“Nobody likes to do it, but it has to be done.” You’ve heard that before. This time, it applies to 26 documents that you should have all bundled up in a folder that trusted family members have access to (someplace where fire and water won’t damage them). But first let’s go over some details about what should be in that bundle.
- Your will: Some say not a copy, but the original, accompanied by instructions. Supplying everyone in your will a copy is also advised by others.
- A completed power of attorney form that your benefactors have access to, should you become rendered impaired.
- Complete list of loans you’ve made to others, and debts.
- Proof of ownership of the following if you have them: owned property/housing, vehicles, cemetery plots, savings bonds, stock certificates, brokerage/escrow mortgage accounts and partnership/corporate operating agreements.
- Last three years’ of tax returns might seem excessive, but if you can, do it.
- Name of bank and phone number, account numbers, online login information
- Register a family member or spouse’s name with the bank; have them sign the registration document to allow them access to your accounts.
- A list of safe deposit boxes if you have them
- Power of attorney form. If you become incapacited, who will make medical care decisions for you? This should also be IN your will.
- Choose your POA attorney while you’re of sound mind.
- Have it spelled out how you’d like to be treated in the event of incapacitation (and this includes what should be done if you end up in a persistent vegetative state). Who pulls the plug?
Marriage & Divorce
- Does your spouse know where your marriage license is?
- If you’re divorced, make sure there are documents spelling out child support, alimony and any property settlements and financial divisions. To avoid disputes, include bank account numbers for the appropriate settlements.
- Keep copies of life insurance documents.
- Last but not least is the qualified domestic-relations order, that can prove your spouse got a share of your retirement accounts.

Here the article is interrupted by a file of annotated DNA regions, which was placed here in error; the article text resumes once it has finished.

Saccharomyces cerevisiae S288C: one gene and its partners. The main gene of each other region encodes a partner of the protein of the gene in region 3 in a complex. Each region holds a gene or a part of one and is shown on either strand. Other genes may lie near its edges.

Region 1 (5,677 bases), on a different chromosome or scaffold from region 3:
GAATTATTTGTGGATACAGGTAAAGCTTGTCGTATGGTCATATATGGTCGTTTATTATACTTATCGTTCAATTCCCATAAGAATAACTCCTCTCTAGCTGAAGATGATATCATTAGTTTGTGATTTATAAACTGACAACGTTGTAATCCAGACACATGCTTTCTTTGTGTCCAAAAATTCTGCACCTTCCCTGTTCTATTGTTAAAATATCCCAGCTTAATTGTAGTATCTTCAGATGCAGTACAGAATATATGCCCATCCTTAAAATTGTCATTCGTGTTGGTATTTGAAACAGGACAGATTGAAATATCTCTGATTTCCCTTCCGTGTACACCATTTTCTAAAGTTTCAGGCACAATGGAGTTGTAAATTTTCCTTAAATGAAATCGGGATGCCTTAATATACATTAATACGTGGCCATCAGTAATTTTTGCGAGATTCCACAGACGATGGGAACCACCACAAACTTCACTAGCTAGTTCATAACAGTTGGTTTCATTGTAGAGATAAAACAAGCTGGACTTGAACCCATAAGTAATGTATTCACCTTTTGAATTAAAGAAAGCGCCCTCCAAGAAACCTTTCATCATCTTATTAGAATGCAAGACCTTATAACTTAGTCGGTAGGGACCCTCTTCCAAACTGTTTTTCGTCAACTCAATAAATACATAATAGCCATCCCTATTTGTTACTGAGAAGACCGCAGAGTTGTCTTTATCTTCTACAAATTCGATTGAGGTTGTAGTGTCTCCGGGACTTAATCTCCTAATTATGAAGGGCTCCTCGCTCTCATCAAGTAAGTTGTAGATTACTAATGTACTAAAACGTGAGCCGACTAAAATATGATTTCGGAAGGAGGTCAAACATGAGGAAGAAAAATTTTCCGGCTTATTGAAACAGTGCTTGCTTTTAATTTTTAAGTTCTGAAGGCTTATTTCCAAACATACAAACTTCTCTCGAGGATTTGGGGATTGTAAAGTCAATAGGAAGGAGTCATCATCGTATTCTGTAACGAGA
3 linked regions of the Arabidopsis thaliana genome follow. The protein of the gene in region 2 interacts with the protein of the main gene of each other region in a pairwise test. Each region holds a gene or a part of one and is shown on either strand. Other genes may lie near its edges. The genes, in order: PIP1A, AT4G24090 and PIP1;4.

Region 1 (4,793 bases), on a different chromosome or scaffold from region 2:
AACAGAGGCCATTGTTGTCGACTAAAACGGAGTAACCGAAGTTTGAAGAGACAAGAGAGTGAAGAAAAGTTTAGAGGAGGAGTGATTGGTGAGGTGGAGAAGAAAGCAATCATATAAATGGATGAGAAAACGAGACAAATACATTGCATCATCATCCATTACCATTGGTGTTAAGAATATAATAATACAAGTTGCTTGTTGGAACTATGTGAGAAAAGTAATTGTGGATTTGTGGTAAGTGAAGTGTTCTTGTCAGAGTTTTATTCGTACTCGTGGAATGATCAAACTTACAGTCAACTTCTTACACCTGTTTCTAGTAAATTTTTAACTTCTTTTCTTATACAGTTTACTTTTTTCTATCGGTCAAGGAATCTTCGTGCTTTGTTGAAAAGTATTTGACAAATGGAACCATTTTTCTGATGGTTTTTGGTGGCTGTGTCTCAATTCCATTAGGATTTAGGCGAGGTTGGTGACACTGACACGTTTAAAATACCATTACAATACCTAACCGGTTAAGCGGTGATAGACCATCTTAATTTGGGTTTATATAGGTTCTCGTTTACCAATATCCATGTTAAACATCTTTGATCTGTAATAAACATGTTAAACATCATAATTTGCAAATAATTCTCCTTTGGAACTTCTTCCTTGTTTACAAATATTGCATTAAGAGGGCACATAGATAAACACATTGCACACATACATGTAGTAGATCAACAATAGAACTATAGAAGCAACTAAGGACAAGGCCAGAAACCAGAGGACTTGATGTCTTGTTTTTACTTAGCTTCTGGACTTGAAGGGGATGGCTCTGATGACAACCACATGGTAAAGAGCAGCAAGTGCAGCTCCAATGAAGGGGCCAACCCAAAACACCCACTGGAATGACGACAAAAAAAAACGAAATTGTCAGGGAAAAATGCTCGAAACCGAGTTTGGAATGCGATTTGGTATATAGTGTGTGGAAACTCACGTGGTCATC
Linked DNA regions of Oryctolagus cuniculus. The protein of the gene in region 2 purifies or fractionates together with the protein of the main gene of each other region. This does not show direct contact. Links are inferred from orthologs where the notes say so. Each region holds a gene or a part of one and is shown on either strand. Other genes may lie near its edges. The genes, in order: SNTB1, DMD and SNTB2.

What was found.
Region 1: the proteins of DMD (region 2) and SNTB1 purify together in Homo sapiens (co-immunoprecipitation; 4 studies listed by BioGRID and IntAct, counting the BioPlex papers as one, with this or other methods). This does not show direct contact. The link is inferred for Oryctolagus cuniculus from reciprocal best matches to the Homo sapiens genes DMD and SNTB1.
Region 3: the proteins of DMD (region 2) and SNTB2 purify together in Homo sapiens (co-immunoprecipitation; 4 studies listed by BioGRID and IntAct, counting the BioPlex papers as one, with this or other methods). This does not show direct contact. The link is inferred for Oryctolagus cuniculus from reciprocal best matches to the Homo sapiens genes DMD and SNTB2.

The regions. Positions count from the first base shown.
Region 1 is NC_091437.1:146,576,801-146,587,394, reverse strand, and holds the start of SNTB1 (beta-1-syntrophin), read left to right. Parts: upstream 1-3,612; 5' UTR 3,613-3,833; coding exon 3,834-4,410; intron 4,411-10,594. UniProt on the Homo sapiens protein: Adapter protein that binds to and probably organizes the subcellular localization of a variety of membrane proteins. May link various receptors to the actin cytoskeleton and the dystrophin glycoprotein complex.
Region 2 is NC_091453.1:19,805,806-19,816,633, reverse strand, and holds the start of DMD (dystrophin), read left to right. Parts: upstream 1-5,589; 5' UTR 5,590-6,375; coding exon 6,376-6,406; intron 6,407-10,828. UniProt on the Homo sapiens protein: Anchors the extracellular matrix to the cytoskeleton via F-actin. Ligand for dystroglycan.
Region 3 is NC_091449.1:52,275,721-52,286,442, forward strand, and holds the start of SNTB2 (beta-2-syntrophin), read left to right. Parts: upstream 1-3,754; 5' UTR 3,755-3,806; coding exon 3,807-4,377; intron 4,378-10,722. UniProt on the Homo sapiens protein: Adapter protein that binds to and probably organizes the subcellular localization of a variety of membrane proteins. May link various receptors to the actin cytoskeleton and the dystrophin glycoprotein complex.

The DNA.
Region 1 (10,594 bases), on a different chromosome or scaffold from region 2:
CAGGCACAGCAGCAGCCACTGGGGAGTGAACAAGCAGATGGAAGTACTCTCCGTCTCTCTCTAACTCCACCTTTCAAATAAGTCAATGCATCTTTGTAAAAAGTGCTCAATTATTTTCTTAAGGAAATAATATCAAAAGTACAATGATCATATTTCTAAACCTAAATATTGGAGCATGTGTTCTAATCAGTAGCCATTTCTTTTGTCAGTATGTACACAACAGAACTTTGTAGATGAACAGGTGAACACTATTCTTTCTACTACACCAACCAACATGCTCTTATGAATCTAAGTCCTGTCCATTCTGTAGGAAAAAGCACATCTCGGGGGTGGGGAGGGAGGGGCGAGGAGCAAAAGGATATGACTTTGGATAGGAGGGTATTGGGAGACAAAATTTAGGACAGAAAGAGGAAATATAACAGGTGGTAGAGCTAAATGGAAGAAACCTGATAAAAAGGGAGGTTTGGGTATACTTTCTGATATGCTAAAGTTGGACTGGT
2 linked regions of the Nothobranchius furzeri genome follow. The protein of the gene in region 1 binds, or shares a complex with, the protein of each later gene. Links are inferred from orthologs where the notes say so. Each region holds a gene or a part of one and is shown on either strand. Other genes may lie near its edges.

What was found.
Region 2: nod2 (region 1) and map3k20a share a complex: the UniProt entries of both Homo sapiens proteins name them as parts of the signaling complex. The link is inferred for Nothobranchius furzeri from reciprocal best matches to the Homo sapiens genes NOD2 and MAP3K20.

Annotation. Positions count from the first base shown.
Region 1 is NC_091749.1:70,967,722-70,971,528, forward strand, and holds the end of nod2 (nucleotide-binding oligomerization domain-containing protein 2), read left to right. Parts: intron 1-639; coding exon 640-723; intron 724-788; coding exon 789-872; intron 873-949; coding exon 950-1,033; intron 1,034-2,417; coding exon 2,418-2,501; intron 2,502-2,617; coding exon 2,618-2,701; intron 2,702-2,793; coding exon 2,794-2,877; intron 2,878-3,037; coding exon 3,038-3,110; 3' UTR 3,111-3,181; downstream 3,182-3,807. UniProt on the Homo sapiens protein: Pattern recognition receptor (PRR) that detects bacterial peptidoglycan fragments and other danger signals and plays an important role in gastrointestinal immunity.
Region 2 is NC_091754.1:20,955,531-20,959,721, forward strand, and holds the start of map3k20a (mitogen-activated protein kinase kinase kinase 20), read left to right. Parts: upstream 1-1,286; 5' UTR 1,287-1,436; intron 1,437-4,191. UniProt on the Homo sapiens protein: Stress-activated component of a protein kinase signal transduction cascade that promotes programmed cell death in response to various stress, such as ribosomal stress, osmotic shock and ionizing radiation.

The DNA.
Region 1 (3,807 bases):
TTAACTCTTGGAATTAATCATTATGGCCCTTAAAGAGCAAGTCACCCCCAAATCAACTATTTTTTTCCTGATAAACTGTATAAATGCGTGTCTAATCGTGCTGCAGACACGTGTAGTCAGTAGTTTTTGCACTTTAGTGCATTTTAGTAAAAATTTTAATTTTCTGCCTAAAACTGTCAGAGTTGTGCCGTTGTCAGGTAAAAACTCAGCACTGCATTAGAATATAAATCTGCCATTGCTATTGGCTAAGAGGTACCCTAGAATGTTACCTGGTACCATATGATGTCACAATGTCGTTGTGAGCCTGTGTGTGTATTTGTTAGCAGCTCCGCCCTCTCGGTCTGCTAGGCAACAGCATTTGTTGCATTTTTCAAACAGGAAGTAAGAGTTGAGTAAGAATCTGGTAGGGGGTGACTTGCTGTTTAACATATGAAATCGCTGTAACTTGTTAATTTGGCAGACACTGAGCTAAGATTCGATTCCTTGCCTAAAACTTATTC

- Family members should have copies of life insurance documents and contact information for the carrier.
In a Nutshell, the Top 26
- Marriage license
- Divorce papers
- Living will (what should be done if you’re alive but incapacitated)
- Personal/family medical history
- Authorization to release medical care information
- Durable healthcare POA
- Do-not-resuscitate (DNR) order
- Tax returns
- Housing, land and cemetery deeds
- Escrow mortgage accounts
- Proof of loans made and owed debts
- Titles for vehicles
- Stock certificates, savings bonds and brokerage accounts
- Partnerships and corporate operating agreements
- Life insurance policies
- Pension documents
- Annuity contracts
- Bank account list
- List of bank usernames and passwords
- Safe-deposit box list
- Letter of instruction for the will
- Trust documents
- Updated passwords document for all your critical accounts.
Do you have docs you think should be on this list? Please provide in the comments.
ROBERT SICILIANO, CEO of IDTheftSecurity.com is fiercely committed to informing, educating, and empowering Americans so they can be protected from violence and crime in the physical and virtual worlds. His "tell it like it is" style is sought after by major media outlets, executives in the C-Suite of leading corporations, meeting planners, and community leaders to get the straight talk they need to stay safe in a world in which physical and virtual crime is commonplace. Siciliano is accessible, real, professional, and ready to weigh in and comment at a moment's notice on breaking news.
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